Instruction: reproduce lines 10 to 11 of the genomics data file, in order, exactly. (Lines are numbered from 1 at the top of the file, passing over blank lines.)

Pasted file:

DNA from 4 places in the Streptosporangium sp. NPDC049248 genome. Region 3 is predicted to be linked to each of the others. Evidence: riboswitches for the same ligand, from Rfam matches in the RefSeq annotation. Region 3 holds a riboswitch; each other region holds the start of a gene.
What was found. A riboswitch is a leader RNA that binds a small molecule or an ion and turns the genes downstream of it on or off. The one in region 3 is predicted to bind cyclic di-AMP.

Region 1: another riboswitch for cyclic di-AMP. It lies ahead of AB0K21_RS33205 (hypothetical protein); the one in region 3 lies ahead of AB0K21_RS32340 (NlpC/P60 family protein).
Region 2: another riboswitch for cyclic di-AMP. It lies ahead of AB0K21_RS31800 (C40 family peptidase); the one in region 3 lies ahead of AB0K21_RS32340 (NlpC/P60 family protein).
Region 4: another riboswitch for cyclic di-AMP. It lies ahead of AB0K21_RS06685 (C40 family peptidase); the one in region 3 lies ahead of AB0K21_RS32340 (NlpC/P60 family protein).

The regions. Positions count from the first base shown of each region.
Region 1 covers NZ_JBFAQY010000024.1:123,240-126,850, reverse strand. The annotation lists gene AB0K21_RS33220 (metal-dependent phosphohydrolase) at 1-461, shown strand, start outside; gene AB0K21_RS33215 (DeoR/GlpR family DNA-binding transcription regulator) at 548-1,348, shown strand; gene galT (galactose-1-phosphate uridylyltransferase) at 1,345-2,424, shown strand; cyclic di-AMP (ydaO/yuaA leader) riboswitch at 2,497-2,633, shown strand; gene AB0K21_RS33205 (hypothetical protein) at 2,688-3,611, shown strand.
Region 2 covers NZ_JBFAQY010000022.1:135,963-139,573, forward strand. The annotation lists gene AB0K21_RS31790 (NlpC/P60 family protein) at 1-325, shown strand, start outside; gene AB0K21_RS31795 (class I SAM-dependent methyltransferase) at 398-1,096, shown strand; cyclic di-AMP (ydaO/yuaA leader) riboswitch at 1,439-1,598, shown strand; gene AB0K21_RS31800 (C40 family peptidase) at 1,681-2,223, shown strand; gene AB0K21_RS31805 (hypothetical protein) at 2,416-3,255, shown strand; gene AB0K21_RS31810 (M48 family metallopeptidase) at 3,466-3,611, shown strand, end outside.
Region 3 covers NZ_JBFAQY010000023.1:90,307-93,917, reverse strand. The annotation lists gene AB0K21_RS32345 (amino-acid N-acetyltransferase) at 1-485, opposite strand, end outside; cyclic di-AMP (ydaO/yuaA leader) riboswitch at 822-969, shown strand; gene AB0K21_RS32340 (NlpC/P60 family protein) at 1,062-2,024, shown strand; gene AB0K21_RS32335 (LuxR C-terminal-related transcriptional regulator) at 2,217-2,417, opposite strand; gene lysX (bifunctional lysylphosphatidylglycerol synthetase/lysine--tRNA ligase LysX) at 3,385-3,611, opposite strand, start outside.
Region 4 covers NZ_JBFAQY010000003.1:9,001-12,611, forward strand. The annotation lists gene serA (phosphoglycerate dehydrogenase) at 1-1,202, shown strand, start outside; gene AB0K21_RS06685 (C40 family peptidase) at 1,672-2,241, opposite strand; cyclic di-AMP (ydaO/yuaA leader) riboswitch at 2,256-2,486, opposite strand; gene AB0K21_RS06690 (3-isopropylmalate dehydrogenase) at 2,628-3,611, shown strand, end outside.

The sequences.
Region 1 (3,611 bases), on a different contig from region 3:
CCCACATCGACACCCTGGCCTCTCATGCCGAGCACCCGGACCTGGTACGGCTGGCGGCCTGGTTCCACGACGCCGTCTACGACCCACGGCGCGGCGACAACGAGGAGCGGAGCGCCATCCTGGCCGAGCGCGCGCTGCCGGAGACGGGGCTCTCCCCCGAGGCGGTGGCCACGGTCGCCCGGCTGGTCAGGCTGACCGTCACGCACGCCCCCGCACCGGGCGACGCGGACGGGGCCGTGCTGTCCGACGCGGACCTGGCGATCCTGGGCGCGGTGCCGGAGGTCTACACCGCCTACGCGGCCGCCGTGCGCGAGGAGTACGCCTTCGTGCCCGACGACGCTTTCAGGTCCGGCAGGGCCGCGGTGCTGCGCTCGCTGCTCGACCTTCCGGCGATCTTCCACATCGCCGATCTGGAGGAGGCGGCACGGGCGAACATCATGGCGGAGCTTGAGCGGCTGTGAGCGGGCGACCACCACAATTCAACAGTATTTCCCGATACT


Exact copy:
Region 4 covers NZ_JBFAQY010000003.1:9,001-12,611, forward strand. The annotation lists gene serA (phosphoglycerate dehydrogenase) at 1-1,202, shown strand, start outside; gene AB0K21_RS06685 (C40 family peptidase) at 1,672-2,241, opposite strand; cyclic di-AMP (ydaO/yuaA leader) riboswitch at 2,256-2,486, opposite strand; gene AB0K21_RS06690 (3-isopropylmalate dehydrogenase) at 2,628-3,611, shown strand, end outside.

The sequences.